Improve: To alter one or more of the conditions affecting your stroke or other physical conditions affecting your play, so that you gain a potential advantage for your stroke.

Integral object: An artificial object defined by the Committee as part of the challenge of playing the course from which free relief is not allowed.

Known or virtually certain: The standard for deciding what happened to your ball – for example, whether your ball came to rest in a penalty area, whether it moved or what caused it to move.

Known or virtually certain means more than just possible or probable. It means that either:

  • There is conclusive evidence that the event in question happened to your ball, such as when you or other witnesses saw it happen, or

  • Although there is a very small degree of doubt, all reasonably available information shows that it is at least 95% likely that the event in question happened.

Loose impediment: Any unattached natural object such as:

  • Stones, loose grass, leaves, branches and sticks,

  • Dead animals and animal waste,

  • Worms, insects and similar animals that can be removed easily, and the mounds or webs they build (such as worm casts and ant hills), and

  • Clumps of compacted soil (including aeration plugs).

Such natural objects are not loose if they are:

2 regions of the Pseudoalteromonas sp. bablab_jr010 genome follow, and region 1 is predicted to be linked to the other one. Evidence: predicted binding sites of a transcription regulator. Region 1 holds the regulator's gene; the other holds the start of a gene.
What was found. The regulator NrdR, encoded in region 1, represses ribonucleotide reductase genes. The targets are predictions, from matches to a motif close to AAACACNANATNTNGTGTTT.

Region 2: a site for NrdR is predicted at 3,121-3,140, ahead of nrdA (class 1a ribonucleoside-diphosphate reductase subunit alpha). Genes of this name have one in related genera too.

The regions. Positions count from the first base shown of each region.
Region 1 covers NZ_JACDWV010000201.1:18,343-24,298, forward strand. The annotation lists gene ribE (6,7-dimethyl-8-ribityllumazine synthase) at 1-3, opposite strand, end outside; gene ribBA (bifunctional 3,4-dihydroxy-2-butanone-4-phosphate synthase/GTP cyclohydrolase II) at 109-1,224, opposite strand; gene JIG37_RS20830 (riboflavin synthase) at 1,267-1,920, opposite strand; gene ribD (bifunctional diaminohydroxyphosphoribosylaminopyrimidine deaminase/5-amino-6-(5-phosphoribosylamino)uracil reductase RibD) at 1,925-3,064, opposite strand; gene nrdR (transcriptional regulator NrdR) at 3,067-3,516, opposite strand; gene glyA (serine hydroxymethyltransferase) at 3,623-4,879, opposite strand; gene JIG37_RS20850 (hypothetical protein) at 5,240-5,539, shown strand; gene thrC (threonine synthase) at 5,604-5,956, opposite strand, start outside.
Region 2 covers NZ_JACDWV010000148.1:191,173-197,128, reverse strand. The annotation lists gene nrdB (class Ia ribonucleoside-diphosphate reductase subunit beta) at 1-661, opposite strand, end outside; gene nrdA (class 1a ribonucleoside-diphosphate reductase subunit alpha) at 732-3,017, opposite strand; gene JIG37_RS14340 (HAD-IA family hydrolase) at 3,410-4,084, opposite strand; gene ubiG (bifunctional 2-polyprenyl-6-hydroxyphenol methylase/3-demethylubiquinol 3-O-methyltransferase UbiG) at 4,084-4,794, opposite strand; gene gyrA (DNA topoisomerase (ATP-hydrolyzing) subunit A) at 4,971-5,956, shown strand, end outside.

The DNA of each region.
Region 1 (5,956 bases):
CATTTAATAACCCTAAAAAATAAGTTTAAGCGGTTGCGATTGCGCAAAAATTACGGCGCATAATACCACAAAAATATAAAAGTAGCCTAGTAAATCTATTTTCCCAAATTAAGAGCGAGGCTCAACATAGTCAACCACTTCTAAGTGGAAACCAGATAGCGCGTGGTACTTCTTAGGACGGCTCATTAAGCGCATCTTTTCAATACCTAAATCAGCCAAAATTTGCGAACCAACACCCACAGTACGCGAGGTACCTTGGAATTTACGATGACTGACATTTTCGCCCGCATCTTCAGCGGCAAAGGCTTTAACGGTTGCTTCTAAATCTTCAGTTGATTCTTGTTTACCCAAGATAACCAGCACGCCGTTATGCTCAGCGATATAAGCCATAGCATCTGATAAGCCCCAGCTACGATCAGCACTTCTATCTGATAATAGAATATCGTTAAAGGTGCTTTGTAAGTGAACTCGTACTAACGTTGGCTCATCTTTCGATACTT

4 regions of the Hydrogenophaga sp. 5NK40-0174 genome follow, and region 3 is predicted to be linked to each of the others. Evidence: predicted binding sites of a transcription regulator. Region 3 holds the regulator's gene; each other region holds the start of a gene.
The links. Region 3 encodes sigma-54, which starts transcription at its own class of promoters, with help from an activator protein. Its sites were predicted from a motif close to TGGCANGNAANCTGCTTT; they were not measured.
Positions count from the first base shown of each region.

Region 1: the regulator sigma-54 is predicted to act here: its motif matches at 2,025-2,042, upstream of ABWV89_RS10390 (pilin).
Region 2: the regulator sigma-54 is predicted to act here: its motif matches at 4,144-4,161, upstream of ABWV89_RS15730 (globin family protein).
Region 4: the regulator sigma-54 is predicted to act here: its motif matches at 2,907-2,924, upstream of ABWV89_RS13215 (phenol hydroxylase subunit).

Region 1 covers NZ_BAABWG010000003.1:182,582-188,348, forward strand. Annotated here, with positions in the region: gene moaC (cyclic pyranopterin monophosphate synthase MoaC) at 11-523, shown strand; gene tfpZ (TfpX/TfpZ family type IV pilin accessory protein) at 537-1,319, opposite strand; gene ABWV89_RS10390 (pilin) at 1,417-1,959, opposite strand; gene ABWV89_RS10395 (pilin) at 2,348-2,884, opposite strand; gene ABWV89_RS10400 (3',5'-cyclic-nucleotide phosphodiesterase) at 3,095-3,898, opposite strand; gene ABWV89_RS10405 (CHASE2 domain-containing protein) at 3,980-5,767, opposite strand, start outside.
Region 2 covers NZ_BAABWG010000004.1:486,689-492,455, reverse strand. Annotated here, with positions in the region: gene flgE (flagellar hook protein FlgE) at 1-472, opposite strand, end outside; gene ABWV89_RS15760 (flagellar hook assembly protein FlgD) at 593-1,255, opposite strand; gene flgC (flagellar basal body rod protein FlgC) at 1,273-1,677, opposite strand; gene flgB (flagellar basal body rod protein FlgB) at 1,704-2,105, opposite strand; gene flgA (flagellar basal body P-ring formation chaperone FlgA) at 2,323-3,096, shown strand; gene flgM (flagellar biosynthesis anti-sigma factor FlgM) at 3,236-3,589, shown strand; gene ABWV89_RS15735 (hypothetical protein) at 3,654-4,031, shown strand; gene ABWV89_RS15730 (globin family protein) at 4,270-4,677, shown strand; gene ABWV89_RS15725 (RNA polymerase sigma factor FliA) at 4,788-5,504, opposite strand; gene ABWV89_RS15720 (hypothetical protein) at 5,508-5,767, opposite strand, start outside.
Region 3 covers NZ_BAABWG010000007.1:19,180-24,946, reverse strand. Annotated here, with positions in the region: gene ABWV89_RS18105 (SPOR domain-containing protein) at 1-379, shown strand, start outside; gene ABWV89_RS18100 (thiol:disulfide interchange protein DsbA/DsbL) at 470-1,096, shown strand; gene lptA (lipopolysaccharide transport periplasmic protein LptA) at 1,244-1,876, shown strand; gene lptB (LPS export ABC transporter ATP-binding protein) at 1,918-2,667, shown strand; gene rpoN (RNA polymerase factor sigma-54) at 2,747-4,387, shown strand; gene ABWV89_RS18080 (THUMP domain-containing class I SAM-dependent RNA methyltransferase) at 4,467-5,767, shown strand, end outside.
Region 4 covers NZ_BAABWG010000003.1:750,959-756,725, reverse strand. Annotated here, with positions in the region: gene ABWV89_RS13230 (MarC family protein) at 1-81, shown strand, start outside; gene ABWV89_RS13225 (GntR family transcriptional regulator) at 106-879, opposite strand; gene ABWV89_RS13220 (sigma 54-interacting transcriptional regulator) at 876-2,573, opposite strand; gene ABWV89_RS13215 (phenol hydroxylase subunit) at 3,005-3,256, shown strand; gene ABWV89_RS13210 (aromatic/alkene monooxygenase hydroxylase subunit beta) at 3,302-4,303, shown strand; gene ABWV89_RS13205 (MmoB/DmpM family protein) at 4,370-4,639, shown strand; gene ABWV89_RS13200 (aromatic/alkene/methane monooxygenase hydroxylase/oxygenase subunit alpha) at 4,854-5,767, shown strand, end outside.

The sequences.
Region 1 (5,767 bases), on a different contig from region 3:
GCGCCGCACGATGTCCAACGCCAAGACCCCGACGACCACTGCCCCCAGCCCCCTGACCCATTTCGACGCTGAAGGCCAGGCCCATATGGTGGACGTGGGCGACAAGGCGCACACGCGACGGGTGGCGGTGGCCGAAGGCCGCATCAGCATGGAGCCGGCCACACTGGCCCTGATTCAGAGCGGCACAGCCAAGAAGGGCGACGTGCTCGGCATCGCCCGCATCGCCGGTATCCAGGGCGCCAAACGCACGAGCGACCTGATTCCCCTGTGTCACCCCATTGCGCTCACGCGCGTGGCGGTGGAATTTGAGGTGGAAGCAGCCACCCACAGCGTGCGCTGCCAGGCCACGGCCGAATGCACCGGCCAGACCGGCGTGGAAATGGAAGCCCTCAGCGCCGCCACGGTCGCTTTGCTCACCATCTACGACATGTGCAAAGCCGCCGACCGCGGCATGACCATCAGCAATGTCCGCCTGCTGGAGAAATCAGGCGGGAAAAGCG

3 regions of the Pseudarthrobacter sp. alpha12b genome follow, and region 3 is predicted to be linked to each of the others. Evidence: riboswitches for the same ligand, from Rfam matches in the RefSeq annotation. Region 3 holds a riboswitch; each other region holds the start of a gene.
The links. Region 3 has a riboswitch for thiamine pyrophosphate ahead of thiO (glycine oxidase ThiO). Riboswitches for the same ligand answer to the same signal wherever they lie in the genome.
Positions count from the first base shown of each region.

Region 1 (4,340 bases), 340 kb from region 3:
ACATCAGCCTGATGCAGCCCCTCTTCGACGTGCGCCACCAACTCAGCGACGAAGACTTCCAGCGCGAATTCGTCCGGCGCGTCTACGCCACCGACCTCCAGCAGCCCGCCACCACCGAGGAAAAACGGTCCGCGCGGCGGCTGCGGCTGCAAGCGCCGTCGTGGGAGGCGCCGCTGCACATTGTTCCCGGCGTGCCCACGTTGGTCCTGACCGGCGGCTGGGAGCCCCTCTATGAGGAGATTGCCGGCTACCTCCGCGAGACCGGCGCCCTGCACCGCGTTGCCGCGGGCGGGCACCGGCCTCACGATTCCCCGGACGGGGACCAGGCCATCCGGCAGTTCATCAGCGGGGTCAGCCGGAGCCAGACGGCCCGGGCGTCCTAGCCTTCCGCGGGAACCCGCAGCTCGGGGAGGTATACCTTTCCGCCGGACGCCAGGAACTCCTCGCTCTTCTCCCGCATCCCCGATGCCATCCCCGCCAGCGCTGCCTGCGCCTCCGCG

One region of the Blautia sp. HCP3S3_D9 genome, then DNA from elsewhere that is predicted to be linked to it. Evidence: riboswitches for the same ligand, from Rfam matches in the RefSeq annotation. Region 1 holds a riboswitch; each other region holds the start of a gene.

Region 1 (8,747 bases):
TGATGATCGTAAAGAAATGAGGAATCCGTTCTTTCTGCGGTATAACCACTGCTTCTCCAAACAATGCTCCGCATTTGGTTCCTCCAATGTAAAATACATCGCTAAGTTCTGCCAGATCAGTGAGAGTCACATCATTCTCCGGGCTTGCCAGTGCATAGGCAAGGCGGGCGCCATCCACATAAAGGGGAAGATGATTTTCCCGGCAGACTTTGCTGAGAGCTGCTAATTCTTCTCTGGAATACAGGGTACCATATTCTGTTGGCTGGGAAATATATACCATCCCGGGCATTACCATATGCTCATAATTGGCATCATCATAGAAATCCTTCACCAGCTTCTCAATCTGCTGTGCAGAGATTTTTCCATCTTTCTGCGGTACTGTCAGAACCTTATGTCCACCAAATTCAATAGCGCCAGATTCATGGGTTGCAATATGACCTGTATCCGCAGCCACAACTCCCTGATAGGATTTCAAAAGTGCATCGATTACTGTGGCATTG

• Attached or growing,

  • Solidly embedded in the ground (that is, cannot be picked out easily), or

  • Sticking to the ball.

Lost: The status of a ball that is not found in three minutes after you or your caddie (or your partner or partner’s caddie) begin to search for it.

Movable obstruction: An obstruction that can be moved with reasonable effort and without damaging the obstruction or the course.

Nearest point of complete relief: Your reference point for taking free relief from an abnormal course condition or wrong green.

It is the estimated point where your ball would lie that is:

  • Nearest to your ball’s original spot, but not nearer the hole than that spot,

  • In the required area of the course, and

  • Where the condition does not interfere with the stroke you would have made from the original spot if the condition was not there.